In 1891, Larimer County Water Supply Company filed on the water flowing from Never Summer Range to the Grand (now Colorado) River. The company planned to construct a “snow ditch” to carry water to Long Draw Creek and then to the Poudre River. Water Supply and Storage Company took over the project in 1895, and the result was the first major diversion of water from the Colorado River.

The first stage of the process was constructing the Specimen ditch in 1898, which was a starter ditch that first delivered water in 1900. William Rist surveyed the main system of the Grand River Ditch. Between 1901 and 1911, the WSSC and engineer James H. Andrews constructed the main section of Grand River Ditch using manual labor and mules. Laborers included Japanese and Mexican workers. The system captured water from Bennett Creek, Ludy Creek, Lulu Creek, Sawmill Creek, Little Dutch Creek, Middle Dutch Creek, Big Dutch Creek, Lost Creek, and Mosquito Creek.

Between 1911 and 1934, the WSSC enlarged and improved the ditch to five feet wide at bottom, and eight to ten feet wide at the top, with a carrying capacity of 125 cubic feet per second. In 1935, Gordon Construction Company was awarded a contract to lengthen the ditch as far as Baker Creek. James H. Andrews served as engineer on this extension project. In 1915, Congress created Rocky Mountain National Park, and by 1937 when the ditch was finally completed, most of it fell within the park boundary. The ditch was now capable of carrying 360 cubic feet of water per second.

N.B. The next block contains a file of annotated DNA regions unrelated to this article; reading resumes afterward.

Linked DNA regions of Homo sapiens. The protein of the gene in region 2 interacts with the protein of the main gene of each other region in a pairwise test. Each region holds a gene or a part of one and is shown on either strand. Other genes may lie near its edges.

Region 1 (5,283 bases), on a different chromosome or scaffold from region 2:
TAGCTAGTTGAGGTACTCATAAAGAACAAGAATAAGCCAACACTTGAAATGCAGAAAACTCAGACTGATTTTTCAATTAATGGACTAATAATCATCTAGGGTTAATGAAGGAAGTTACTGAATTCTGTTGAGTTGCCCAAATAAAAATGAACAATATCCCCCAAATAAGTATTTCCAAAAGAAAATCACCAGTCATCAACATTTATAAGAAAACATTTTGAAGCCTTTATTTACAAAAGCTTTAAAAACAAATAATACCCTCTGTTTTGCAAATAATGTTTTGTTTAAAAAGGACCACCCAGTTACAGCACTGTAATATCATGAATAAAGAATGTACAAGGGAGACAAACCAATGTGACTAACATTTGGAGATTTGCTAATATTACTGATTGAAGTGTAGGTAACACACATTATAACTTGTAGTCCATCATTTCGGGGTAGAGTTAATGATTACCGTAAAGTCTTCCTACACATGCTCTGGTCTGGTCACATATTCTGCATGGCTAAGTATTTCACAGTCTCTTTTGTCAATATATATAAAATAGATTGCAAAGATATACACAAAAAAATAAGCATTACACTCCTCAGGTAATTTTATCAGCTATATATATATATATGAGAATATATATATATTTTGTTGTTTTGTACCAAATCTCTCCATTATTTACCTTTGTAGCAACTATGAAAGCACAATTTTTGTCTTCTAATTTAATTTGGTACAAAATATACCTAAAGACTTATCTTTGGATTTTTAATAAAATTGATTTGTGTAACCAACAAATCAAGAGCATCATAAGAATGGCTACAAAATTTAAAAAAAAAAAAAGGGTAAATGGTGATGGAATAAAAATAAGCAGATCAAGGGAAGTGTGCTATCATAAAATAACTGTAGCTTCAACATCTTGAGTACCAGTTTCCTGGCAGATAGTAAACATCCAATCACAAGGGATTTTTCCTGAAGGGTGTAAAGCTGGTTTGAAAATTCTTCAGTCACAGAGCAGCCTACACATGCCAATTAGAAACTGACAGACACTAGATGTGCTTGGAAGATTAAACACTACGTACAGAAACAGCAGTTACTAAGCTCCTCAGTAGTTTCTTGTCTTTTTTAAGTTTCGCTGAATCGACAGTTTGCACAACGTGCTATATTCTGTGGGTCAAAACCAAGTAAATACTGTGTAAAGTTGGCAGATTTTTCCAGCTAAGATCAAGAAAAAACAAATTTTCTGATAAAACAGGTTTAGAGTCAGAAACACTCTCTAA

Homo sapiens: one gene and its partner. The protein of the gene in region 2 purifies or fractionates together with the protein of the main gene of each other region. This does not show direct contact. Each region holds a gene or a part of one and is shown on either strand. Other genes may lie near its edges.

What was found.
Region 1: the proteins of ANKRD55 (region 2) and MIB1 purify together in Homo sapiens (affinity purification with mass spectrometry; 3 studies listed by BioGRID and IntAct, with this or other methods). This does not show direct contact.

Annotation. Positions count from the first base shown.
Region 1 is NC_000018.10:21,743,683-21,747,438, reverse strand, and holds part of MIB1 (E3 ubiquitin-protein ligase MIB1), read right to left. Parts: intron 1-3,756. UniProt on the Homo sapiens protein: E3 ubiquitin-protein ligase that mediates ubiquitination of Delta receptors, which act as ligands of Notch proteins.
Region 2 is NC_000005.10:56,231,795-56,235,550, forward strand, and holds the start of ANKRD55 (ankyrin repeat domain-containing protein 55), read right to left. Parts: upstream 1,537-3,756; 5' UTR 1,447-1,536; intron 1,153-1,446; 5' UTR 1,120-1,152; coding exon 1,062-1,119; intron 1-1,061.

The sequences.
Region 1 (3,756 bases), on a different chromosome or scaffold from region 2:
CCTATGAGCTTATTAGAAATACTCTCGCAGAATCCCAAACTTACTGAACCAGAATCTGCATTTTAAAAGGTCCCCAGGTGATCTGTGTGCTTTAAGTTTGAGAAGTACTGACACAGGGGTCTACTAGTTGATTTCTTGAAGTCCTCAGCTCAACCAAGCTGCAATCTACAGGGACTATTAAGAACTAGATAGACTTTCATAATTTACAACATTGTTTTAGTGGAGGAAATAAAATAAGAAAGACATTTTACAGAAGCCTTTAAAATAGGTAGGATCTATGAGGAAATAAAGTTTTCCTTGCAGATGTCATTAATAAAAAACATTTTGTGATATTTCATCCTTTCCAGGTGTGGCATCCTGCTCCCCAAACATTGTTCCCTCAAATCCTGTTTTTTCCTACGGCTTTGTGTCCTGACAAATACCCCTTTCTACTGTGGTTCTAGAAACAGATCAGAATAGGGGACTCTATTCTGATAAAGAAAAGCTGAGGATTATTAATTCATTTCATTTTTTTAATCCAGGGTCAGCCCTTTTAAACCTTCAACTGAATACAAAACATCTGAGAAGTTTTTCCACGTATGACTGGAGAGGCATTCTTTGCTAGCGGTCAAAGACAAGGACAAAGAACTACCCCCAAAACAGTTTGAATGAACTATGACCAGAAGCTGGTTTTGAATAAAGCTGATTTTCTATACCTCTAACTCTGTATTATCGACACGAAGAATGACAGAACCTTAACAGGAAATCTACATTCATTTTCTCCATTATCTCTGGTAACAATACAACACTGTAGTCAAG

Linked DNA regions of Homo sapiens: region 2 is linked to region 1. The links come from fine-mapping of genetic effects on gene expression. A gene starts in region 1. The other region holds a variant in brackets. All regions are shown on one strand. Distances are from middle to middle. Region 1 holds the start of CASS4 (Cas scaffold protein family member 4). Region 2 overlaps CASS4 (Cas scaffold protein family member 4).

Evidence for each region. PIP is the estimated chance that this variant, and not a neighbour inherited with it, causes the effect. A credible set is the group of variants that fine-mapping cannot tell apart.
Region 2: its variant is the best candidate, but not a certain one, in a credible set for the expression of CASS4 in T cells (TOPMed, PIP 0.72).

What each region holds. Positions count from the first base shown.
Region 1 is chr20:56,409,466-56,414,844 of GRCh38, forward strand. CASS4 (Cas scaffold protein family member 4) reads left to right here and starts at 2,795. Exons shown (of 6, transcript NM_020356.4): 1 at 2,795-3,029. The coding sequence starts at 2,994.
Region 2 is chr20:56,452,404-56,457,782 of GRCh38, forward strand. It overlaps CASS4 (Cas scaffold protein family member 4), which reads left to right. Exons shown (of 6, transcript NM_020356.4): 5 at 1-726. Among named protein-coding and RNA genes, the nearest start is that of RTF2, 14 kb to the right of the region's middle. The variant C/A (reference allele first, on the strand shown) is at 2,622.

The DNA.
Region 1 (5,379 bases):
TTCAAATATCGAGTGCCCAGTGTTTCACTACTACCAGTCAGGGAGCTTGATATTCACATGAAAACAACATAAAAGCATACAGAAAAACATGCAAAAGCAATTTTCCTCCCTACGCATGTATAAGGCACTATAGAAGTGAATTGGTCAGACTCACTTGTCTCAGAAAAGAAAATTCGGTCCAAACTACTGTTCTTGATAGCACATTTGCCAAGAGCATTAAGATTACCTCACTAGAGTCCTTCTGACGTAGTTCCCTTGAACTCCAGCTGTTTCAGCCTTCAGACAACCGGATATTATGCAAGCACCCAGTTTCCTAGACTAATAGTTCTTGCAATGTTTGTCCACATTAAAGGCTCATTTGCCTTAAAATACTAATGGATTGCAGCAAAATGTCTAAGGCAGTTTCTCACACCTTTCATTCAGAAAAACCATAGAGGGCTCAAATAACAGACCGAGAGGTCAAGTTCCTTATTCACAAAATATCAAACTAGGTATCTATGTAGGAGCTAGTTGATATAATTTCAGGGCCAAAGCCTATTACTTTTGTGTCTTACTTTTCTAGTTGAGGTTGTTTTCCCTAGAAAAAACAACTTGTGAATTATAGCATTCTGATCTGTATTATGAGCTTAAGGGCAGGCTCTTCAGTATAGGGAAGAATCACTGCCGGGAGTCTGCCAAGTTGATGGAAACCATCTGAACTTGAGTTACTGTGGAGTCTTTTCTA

In 1974, WSSC sealed the ditch with a membrane liner, and in 1977 demolished the old wooden flume and replaced it with a CMP pipe. On August 12, 1975, Grand River Ditch was nominated for the National Register of Historic Places because of its significance as the largest early diversion projects from the Colorado River to the South Platte River.[1. tanley R. Case, The Poudre: A Photo History (Bellvue, CO: Stanley R. Case, 1995), 223-231; Howard Ensign Evans and Mary Alice Evans, Cache La Poudre: The Natural History of a Rocky Mountain River (Niwot, CO: University Press of Colorado, 1991), 46-47; Norman Walter Fry, Cache La Poudre: “The River” As Seen from 1889, Second Printing, 24; William R. Kelly, A Compilation and Comment on Fifty Years, 1870-1920: I. Engineers and Ditch Men Developed on the Cache la Poudre, 1870-1920. II. “Ditch Men”, Water Hunters of That Fifty Years, Not Engineers, (not published, 1967), 13.]